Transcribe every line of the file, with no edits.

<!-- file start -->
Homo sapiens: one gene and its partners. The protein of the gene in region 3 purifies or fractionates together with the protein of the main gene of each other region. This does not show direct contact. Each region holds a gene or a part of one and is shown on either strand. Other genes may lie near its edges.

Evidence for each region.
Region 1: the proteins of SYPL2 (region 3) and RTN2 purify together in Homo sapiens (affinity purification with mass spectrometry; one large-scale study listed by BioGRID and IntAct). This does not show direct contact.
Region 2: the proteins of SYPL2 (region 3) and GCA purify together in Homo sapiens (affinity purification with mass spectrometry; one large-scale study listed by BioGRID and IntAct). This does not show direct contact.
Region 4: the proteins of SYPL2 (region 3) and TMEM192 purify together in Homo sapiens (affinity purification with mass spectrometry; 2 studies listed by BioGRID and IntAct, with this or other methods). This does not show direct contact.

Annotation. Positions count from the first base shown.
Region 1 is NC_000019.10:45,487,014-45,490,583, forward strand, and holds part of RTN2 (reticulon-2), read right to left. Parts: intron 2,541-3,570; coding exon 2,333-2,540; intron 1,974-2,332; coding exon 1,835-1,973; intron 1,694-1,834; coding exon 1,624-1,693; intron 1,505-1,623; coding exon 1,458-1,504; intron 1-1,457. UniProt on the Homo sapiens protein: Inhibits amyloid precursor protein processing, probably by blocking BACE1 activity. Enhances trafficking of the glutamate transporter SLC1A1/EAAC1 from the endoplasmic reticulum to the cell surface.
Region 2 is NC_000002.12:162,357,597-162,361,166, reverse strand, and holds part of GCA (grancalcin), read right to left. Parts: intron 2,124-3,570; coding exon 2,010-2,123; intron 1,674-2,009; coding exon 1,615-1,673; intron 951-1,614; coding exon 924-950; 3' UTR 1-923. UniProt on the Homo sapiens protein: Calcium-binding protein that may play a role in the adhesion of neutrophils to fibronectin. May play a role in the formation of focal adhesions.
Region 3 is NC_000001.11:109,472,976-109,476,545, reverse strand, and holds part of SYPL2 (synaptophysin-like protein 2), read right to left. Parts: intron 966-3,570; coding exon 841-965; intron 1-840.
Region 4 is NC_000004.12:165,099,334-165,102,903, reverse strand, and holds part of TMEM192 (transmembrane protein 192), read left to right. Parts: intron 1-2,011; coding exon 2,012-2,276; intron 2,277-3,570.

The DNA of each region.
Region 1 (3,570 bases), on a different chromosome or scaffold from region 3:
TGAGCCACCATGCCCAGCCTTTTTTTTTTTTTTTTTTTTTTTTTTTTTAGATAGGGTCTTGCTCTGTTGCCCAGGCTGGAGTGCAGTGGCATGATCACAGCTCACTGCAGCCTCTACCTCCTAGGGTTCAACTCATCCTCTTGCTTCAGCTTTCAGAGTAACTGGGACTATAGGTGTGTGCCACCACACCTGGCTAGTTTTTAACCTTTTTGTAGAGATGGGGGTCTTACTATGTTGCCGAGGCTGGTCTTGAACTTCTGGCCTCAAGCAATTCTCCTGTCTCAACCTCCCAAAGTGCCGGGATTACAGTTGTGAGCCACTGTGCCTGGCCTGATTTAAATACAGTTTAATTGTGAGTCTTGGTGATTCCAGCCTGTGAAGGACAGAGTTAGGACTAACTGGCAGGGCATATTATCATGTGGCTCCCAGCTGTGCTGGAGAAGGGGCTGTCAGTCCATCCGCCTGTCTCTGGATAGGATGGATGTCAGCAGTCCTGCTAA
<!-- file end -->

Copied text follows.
Homo sapiens: one gene and its partners. The protein of the gene in region 3 purifies or fractionates together with the protein of the main gene of each other region. This does not show direct contact. Each region holds a gene or a part of one and is shown on either strand. Other genes may lie near its edges.

Evidence for each region.
Region 1: the proteins of SYPL2 (region 3) and RTN2 purify together in Homo sapiens (affinity purification with mass spectrometry; one large-scale study listed by BioGRID and IntAct). This does not show direct contact.
Region 2: the proteins of SYPL2 (region 3) and GCA purify together in Homo sapiens (affinity purification with mass spectrometry; one large-scale study listed by BioGRID and IntAct). This does not show direct contact.
Region 4: the proteins of SYPL2 (region 3) and TMEM192 purify together in Homo sapiens (affinity purification with mass spectrometry; 2 studies listed by BioGRID and IntAct, with this or other methods). This does not show direct contact.

Annotation. Positions count from the first base shown.
Region 1 is NC_000019.10:45,487,014-45,490,583, forward strand, and holds part of RTN2 (reticulon-2), read right to left. Parts: intron 2,541-3,570; coding exon 2,333-2,540; intron 1,974-2,332; coding exon 1,835-1,973; intron 1,694-1,834; coding exon 1,624-1,693; intron 1,505-1,623; coding exon 1,458-1,504; intron 1-1,457. UniProt on the Homo sapiens protein: Inhibits amyloid precursor protein processing, probably by blocking BACE1 activity. Enhances trafficking of the glutamate transporter SLC1A1/EAAC1 from the endoplasmic reticulum to the cell surface.
Region 2 is NC_000002.12:162,357,597-162,361,166, reverse strand, and holds part of GCA (grancalcin), read right to left. Parts: intron 2,124-3,570; coding exon 2,010-2,123; intron 1,674-2,009; coding exon 1,615-1,673; intron 951-1,614; coding exon 924-950; 3' UTR 1-923. UniProt on the Homo sapiens protein: Calcium-binding protein that may play a role in the adhesion of neutrophils to fibronectin. May play a role in the formation of focal adhesions.
Region 3 is NC_000001.11:109,472,976-109,476,545, reverse strand, and holds part of SYPL2 (synaptophysin-like protein 2), read right to left. Parts: intron 966-3,570; coding exon 841-965; intron 1-840.
Region 4 is NC_000004.12:165,099,334-165,102,903, reverse strand, and holds part of TMEM192 (transmembrane protein 192), read left to right. Parts: intron 1-2,011; coding exon 2,012-2,276; intron 2,277-3,570.

The DNA of each region.
Region 1 (3,570 bases), on a different chromosome or scaffold from region 3:
TGAGCCACCATGCCCAGCCTTTTTTTTTTTTTTTTTTTTTTTTTTTTTAGATAGGGTCTTGCTCTGTTGCCCAGGCTGGAGTGCAGTGGCATGATCACAGCTCACTGCAGCCTCTACCTCCTAGGGTTCAACTCATCCTCTTGCTTCAGCTTTCAGAGTAACTGGGACTATAGGTGTGTGCCACCACACCTGGCTAGTTTTTAACCTTTTTGTAGAGATGGGGGTCTTACTATGTTGCCGAGGCTGGTCTTGAACTTCTGGCCTCAAGCAATTCTCCTGTCTCAACCTCCCAAAGTGCCGGGATTACAGTTGTGAGCCACTGTGCCTGGCCTGATTTAAATACAGTTTAATTGTGAGTCTTGGTGATTCCAGCCTGTGAAGGACAGAGTTAGGACTAACTGGCAGGGCATATTATCATGTGGCTCCCAGCTGTGCTGGAGAAGGGGCTGTCAGTCCATCCGCCTGTCTCTGGATAGGATGGATGTCAGCAGTCCTGCTAA